It's a well-known fact that deploying and managing anything at scale is hard. Docker is no different. However, the engineers at Docker recognize this and are working on three products to help: Docker Machine, Docker Compose, and Docker Swarm.
At the highest level, Machine makes it easy to spin up Docker hosts in your environment, Compose makes it easier to deploy complex distributed apps on Docker, and Swarm enables native clustering for Docker.
All of these are new technologies and currently under development at Docker Inc. All are pluggable, meaning they're optional and can be swapped out in favor of third-party products that do the same job. This follows the Docker philosophy of "batteries included but removable." If you find a third-party tool that works better for you, you're free to use it to drive Docker instead.
In this article, we'll take a quick look at Docker Swarm.
What is Docker Swarm?
If Swarm is native clustering for Docker, we need to define "clustering." In the context of Swarm, a cluster is a pool of Docker hosts that acts a bit like a single large Docker host. Instead of the hassle of having to decide which host to start every container on, we can tell Swarm to start our containers. In the background, Swarm magically decides which nodes to start them on. This is a great feature and a core tenet of cloud computing.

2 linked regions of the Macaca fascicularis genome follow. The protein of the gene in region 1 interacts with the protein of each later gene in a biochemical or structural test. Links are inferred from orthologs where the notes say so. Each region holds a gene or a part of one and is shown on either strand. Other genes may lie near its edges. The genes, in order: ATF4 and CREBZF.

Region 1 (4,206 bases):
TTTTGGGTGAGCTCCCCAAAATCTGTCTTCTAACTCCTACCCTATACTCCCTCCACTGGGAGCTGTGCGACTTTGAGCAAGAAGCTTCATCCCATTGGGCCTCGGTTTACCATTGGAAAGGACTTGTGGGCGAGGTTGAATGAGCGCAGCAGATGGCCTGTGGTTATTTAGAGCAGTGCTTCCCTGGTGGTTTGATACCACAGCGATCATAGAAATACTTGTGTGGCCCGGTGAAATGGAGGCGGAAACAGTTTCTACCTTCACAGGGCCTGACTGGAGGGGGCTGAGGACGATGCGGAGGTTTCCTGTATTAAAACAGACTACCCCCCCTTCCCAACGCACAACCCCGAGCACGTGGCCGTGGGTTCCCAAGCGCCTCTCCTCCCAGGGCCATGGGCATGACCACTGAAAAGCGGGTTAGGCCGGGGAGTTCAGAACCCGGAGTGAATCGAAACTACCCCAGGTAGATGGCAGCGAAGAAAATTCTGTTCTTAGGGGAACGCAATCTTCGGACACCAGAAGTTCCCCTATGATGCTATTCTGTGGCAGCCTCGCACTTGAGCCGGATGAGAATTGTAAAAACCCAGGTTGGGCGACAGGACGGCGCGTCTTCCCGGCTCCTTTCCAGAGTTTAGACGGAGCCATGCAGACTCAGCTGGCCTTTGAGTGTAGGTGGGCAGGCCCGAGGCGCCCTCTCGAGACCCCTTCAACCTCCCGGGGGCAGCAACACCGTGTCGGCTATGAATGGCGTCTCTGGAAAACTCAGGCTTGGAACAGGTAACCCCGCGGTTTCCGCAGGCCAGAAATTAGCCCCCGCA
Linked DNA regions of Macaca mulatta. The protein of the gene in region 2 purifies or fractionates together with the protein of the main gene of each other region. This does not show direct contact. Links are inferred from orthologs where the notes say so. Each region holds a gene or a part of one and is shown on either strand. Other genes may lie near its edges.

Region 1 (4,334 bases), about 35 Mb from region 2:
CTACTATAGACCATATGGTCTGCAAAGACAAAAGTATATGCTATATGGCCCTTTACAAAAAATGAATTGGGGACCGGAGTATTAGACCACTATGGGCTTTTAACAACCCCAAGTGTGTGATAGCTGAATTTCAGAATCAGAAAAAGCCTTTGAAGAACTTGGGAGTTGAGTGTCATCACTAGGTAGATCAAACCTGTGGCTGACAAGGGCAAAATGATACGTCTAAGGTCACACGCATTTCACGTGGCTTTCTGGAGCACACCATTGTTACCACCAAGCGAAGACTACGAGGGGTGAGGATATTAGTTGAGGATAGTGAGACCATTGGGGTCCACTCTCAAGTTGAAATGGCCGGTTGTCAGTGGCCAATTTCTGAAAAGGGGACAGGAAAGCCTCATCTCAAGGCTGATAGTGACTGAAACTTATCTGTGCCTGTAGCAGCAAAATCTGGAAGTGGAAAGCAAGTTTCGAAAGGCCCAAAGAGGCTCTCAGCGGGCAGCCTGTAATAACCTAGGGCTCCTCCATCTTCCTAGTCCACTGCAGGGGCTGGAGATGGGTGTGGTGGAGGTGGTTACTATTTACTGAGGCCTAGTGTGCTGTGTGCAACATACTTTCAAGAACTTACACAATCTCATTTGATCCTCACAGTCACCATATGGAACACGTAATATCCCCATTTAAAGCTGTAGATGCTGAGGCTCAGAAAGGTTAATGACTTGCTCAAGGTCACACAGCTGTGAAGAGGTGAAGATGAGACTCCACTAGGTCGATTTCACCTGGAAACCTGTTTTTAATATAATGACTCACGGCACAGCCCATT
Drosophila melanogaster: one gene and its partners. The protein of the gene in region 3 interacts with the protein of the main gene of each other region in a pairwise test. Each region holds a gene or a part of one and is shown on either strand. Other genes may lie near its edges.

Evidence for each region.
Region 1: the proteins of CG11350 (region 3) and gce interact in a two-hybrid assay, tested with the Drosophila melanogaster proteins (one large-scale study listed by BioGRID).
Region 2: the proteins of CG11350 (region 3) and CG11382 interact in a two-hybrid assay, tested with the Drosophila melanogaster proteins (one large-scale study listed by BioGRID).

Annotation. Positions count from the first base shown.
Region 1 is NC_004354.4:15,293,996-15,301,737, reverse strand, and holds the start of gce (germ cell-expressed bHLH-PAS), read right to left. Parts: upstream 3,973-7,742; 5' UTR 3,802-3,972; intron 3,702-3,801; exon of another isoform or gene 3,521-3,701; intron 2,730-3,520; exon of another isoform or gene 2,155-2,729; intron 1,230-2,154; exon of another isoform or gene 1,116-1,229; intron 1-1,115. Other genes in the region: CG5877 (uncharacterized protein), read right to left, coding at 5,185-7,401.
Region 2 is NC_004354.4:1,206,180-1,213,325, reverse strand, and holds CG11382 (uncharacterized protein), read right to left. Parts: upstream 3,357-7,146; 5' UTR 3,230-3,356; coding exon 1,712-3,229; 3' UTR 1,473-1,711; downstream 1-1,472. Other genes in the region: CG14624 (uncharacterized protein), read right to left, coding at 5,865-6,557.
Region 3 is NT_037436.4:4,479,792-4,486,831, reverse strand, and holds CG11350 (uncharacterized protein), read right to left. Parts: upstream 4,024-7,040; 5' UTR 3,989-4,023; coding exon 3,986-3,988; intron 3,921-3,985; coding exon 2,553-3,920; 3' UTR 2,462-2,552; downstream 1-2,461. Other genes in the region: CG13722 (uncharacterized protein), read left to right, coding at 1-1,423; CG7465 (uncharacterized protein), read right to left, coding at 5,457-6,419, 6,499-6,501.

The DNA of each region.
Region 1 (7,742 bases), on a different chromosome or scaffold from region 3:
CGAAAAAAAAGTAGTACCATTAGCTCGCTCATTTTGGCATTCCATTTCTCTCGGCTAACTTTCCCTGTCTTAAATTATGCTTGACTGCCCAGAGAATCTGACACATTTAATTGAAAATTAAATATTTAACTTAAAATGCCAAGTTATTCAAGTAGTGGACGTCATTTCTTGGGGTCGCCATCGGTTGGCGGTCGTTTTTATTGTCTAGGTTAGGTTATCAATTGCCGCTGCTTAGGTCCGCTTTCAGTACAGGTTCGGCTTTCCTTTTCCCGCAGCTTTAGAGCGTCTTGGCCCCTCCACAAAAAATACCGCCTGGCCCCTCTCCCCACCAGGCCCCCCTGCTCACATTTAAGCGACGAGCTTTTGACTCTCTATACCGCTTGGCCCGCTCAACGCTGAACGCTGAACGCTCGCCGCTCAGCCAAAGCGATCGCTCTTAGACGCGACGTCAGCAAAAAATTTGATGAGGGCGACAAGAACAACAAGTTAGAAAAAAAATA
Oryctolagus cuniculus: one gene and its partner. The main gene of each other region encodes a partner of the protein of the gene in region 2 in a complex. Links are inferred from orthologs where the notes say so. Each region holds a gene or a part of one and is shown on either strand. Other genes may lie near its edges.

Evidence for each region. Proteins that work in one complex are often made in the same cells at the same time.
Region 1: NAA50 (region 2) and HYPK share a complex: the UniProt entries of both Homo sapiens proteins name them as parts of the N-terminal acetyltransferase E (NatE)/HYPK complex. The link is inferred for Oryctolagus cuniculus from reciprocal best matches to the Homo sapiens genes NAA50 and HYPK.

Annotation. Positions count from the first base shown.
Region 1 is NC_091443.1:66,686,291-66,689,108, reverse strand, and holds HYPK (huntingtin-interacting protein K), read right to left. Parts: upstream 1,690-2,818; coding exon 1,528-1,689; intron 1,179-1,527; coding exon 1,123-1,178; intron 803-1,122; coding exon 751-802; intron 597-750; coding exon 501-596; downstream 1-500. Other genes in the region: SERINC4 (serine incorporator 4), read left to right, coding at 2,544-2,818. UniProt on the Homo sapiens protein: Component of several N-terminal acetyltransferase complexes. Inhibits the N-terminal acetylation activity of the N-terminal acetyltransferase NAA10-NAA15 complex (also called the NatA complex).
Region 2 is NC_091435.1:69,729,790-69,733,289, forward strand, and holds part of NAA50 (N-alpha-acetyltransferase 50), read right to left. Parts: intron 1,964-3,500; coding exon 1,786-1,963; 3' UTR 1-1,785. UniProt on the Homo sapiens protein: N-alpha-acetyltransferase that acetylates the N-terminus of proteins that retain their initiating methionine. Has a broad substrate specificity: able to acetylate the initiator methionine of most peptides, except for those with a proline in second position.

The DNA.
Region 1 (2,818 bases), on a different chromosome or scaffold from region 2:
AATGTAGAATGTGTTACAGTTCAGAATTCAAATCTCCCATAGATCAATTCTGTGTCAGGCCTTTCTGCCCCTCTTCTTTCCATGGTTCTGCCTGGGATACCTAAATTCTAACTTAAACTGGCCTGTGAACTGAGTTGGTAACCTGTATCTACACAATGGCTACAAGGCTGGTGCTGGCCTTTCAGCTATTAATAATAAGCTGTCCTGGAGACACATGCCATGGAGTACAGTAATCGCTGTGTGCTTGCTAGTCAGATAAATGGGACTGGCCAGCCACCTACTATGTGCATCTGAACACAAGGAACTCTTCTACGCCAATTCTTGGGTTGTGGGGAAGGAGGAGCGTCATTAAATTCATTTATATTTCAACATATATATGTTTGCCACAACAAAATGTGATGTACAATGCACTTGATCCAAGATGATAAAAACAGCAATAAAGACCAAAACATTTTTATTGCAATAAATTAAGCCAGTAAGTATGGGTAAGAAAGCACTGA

But for readers familiar with conventional fail-over clustering, Swarm is not that — yet.
At the time of writing (version 0.2), Swarm does not support container fail-over. This means that when a node in the cluster fails, the containers it was hosting will not be restarted on another node.
This is probably the biggest weakness in the current version of Swarm. Now that you know what a Swarm cluster effectively is, let's look at some of the good things it currently offers.
Swarm is easy
There's a lot to like about Swarm. First and foremost, it's easy. Compared to clustering technologies I've worked with in the past, Swarm is an absolute walk in the park. Building a Swarm cluster is basically the following three simple steps:
Each of the above steps is done with a single command: one command to create the cluster definition, another to add hosts to the cluster, and another to create a cluster manager. That's it!
Note that the command to join hosts to the cluster has to be run on each host joining the cluster. Once hosts are joined to the cluster, they are referred to as nodes.
You already know Swarm
Once your Swarm cluster is up and running, you'll feel right at home with it. Swarm clusters look, smell, and feel like normal Docker. If you know Docker, you know Swarm. This is because Swarm is mostly compatible with the Docker Remote API.
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